Although you may know me best as a baking and cooking fiend through this blog, I’m a chemist in my day job. Which means, I get especially excited when I see the pairing of chemistry and food. I admit that there are aspects of molecular gastronomy that completely freak me out (I have a hard time drinking out of beakers that other people have bought, so the idea of using a rotovap, which in my mind is linked to the synthesis of compounds in lab, to make food is bizarre). However, there’s a lot behind the movement from a chemical standpoint.
So, imagine my surprise when, a few months ago, Chemical and Engineering News published a story on cool blogs and books that focus on the molecular part of molecular gastronomy. The one that really caught my eye was a blog out of Norway that’s written by an organometallic chemist. He started exploring flavor pairings of foods that shared volatile components (these are the parts of the food that you smell and taste), but that you might never think of linking together. Like bananas and cloves. Or white chocolate and caviar.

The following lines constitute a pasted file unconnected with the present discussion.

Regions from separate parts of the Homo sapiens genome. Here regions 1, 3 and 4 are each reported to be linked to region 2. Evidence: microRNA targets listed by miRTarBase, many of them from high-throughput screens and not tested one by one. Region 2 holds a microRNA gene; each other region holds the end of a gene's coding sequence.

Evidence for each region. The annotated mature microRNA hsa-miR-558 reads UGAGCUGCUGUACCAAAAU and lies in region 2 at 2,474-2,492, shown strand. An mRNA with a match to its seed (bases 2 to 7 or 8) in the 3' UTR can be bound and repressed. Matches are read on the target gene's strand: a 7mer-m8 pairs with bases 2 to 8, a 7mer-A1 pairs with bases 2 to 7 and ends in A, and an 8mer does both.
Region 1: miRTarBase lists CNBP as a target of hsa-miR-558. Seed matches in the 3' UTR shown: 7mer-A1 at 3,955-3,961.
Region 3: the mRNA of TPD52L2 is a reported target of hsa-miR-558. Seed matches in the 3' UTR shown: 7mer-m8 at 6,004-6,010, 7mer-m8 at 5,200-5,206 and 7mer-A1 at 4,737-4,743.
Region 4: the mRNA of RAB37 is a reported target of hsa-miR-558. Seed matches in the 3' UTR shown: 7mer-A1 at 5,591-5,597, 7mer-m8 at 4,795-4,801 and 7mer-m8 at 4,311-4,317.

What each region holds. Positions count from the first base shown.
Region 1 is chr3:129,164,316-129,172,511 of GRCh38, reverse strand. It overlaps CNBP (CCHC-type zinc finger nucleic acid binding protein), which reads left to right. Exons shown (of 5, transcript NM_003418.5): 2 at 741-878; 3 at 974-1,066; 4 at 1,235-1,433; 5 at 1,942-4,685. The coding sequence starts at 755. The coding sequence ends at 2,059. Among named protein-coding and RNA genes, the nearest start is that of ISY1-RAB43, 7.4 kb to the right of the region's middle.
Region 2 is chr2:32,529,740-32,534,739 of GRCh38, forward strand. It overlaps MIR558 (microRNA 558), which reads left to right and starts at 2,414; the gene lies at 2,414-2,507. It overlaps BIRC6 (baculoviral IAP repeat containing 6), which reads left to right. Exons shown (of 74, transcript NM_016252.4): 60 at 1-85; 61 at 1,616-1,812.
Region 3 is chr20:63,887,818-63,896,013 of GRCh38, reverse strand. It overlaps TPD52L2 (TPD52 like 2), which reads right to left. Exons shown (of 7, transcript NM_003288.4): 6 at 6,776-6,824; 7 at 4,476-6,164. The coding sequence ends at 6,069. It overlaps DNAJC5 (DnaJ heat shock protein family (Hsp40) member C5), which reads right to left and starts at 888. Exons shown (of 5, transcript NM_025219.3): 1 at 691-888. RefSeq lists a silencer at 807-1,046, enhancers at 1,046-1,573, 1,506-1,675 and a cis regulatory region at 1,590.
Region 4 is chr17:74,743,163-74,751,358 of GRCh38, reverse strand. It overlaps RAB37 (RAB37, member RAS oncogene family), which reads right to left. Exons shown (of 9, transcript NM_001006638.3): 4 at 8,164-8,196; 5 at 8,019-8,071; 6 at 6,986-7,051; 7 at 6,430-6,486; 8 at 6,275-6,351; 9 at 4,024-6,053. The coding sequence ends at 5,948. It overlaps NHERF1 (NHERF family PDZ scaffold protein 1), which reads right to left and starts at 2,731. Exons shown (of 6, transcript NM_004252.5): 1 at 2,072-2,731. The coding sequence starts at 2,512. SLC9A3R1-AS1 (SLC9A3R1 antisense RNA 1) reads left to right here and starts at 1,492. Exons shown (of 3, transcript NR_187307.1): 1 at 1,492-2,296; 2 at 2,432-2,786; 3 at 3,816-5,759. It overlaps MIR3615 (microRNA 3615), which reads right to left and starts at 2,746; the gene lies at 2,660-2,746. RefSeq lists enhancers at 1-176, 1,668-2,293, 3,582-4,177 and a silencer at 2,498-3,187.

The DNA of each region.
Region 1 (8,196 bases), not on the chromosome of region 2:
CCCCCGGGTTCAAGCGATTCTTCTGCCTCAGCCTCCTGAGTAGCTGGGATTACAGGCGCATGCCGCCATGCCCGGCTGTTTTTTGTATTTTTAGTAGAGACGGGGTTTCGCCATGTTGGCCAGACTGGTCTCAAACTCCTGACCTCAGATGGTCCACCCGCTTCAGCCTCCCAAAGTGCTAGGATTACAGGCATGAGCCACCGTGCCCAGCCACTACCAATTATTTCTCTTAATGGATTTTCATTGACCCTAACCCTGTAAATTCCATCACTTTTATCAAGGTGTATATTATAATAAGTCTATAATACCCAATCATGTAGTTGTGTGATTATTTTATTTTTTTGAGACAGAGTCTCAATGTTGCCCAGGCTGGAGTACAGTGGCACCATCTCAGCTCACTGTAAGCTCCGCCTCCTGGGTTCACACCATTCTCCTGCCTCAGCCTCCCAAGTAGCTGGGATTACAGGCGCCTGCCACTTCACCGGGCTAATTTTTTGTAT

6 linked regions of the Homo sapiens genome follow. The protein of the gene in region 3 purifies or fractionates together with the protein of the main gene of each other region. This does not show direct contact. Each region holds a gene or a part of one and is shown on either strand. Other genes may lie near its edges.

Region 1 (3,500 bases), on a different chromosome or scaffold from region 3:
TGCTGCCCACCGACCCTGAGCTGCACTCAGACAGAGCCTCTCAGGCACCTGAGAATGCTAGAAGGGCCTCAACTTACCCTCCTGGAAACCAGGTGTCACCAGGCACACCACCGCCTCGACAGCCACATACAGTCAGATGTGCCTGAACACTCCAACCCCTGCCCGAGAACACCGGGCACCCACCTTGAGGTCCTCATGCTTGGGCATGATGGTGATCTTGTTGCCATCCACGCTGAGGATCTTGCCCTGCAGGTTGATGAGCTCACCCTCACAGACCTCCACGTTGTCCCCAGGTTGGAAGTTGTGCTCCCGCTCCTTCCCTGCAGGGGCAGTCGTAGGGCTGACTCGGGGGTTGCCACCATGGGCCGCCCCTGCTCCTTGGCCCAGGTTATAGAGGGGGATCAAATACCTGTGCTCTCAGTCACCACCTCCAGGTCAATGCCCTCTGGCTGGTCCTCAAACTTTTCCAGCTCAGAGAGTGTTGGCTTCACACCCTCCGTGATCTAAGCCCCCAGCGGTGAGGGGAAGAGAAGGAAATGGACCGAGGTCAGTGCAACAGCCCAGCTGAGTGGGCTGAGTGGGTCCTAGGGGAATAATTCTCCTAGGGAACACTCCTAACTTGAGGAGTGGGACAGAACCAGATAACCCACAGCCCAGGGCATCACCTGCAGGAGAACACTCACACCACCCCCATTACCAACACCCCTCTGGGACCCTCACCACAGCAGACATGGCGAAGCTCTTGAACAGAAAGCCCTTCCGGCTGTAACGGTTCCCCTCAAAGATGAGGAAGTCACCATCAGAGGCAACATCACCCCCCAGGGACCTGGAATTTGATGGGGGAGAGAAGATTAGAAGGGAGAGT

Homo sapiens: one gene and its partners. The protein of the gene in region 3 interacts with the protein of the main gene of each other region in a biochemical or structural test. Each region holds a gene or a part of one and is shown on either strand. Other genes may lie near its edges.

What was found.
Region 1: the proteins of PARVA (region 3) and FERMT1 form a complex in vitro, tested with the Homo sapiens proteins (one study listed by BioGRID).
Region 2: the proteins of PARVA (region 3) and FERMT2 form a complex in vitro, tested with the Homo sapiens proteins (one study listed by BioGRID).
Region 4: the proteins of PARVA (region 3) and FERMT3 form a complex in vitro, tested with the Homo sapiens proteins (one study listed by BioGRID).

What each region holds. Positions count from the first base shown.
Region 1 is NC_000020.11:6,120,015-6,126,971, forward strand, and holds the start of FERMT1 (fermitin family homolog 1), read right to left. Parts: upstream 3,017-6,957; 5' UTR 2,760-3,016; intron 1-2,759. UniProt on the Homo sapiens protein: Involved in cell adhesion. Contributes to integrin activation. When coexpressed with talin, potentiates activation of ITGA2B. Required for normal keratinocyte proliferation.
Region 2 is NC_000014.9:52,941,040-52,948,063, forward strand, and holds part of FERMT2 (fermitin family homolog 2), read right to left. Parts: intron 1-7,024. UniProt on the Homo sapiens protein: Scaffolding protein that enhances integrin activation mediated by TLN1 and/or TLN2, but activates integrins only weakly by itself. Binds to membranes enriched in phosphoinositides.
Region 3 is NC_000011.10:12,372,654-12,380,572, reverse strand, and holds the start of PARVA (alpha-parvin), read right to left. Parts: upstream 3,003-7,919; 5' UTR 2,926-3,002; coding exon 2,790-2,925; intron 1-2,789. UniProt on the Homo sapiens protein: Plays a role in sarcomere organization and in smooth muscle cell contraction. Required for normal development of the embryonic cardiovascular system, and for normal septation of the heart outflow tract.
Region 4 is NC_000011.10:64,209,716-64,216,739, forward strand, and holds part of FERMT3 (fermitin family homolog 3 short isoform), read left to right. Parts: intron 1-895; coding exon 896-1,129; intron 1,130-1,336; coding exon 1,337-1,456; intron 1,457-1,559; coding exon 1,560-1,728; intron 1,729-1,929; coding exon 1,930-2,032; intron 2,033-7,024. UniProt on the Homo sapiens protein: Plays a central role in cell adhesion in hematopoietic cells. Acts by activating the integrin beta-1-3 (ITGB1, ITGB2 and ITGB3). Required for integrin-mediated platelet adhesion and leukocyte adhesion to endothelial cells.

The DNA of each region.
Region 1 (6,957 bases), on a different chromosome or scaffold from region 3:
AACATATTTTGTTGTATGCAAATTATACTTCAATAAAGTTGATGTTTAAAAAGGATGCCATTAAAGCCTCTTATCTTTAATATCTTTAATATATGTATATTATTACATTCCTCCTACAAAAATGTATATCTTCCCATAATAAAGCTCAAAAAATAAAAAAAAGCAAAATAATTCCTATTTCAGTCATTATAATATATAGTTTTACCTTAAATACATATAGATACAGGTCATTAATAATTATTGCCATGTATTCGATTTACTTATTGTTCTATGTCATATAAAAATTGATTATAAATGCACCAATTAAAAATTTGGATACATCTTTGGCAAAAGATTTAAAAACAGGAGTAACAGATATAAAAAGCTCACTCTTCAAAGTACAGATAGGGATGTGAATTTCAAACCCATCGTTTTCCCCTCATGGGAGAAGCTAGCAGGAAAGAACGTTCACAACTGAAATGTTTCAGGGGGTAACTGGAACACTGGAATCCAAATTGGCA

In late July, a new challenge was posted! Unlike the previous challenges, where the two paired ingredients were listed, this challenge included only one: raisins.
This meant that the first step was to pick a paired element.
Using this handy-dandy chart, I picked mustard as my pairing element. After contemplating my meal for far too long (and for long-past the August 31th deadline!), I finally made this fairly tasty chicken, mustard, and raisin dish.
I don’t think the raisins featured strongly enough, but it was fun to come up with a mixture of (in my mind) disparate elements. And the mustard and raisins did go really well together! You can check out some other interpretations here.